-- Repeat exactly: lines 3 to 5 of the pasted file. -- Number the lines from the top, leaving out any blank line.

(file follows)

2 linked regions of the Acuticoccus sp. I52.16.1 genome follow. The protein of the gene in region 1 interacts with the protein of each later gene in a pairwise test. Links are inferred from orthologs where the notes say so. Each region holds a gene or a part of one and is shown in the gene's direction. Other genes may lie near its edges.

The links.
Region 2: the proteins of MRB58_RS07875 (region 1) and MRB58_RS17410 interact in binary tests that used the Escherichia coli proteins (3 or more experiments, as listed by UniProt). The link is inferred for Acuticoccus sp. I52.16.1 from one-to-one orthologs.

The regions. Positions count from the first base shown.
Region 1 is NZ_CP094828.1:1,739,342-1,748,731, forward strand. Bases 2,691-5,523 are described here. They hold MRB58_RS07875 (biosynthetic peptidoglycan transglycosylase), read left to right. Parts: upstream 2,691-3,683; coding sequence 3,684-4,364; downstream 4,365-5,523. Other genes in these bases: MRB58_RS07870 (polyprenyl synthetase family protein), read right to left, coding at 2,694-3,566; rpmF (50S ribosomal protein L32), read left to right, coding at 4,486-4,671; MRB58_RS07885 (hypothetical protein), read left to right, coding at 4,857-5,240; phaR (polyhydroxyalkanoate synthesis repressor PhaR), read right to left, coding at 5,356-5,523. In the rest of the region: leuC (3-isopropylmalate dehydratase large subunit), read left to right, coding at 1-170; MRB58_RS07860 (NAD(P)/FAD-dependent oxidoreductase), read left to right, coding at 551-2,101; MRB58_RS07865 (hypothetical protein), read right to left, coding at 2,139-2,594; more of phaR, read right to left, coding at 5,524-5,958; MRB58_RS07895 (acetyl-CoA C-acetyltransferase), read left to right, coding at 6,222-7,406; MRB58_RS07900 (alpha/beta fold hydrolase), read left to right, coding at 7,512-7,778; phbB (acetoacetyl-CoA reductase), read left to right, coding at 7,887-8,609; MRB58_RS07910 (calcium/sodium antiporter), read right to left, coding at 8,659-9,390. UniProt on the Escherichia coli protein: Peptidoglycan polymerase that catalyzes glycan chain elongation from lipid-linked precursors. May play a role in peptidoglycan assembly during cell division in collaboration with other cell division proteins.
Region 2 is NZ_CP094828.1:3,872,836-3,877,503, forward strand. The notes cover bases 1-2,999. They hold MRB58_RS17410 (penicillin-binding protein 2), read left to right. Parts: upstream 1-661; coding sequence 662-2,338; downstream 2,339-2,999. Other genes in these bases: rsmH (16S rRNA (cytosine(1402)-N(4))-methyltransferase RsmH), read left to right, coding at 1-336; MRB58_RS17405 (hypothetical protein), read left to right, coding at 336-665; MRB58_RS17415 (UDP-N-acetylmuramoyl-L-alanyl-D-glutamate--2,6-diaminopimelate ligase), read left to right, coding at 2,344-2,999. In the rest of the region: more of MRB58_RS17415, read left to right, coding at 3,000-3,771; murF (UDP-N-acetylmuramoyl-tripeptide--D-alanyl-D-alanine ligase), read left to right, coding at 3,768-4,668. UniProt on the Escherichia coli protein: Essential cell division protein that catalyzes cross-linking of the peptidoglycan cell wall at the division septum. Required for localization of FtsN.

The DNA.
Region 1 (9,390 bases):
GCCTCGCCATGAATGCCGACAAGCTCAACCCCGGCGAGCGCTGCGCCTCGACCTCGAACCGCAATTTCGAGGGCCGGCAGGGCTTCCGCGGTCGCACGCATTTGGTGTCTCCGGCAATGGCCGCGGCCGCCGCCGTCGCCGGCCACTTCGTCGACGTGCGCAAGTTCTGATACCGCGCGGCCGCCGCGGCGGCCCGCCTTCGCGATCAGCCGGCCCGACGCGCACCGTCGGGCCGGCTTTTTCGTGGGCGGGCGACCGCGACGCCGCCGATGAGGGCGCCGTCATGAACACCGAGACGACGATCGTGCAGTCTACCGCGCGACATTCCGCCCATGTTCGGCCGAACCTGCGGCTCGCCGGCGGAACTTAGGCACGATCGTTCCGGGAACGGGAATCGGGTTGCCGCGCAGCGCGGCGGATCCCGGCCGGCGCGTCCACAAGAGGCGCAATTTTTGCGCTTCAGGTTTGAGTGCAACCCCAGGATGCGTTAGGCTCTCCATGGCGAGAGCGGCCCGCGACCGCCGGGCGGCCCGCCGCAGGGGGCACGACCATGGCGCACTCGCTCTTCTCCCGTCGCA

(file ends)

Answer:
Region 2: the proteins of MRB58_RS07875 (region 1) and MRB58_RS17410 interact in binary tests that used the Escherichia coli proteins (3 or more experiments, as listed by UniProt). The link is inferred for Acuticoccus sp. I52.16.1 from one-to-one orthologs.

The regions. Positions count from the first base shown.
Region 1 is NZ_CP094828.1:1,739,342-1,748,731, forward strand. Bases 2,691-5,523 are described here. They hold MRB58_RS07875 (biosynthetic peptidoglycan transglycosylase), read left to right. Parts: upstream 2,691-3,683; coding sequence 3,684-4,364; downstream 4,365-5,523. Other genes in these bases: MRB58_RS07870 (polyprenyl synthetase family protein), read right to left, coding at 2,694-3,566; rpmF (50S ribosomal protein L32), read left to right, coding at 4,486-4,671; MRB58_RS07885 (hypothetical protein), read left to right, coding at 4,857-5,240; phaR (polyhydroxyalkanoate synthesis repressor PhaR), read right to left, coding at 5,356-5,523. In the rest of the region: leuC (3-isopropylmalate dehydratase large subunit), read left to right, coding at 1-170; MRB58_RS07860 (NAD(P)/FAD-dependent oxidoreductase), read left to right, coding at 551-2,101; MRB58_RS07865 (hypothetical protein), read right to left, coding at 2,139-2,594; more of phaR, read right to left, coding at 5,524-5,958; MRB58_RS07895 (acetyl-CoA C-acetyltransferase), read left to right, coding at 6,222-7,406; MRB58_RS07900 (alpha/beta fold hydrolase), read left to right, coding at 7,512-7,778; phbB (acetoacetyl-CoA reductase), read left to right, coding at 7,887-8,609; MRB58_RS07910 (calcium/sodium antiporter), read right to left, coding at 8,659-9,390. UniProt on the Escherichia coli protein: Peptidoglycan polymerase that catalyzes glycan chain elongation from lipid-linked precursors. May play a role in peptidoglycan assembly during cell division in collaboration with other cell division proteins.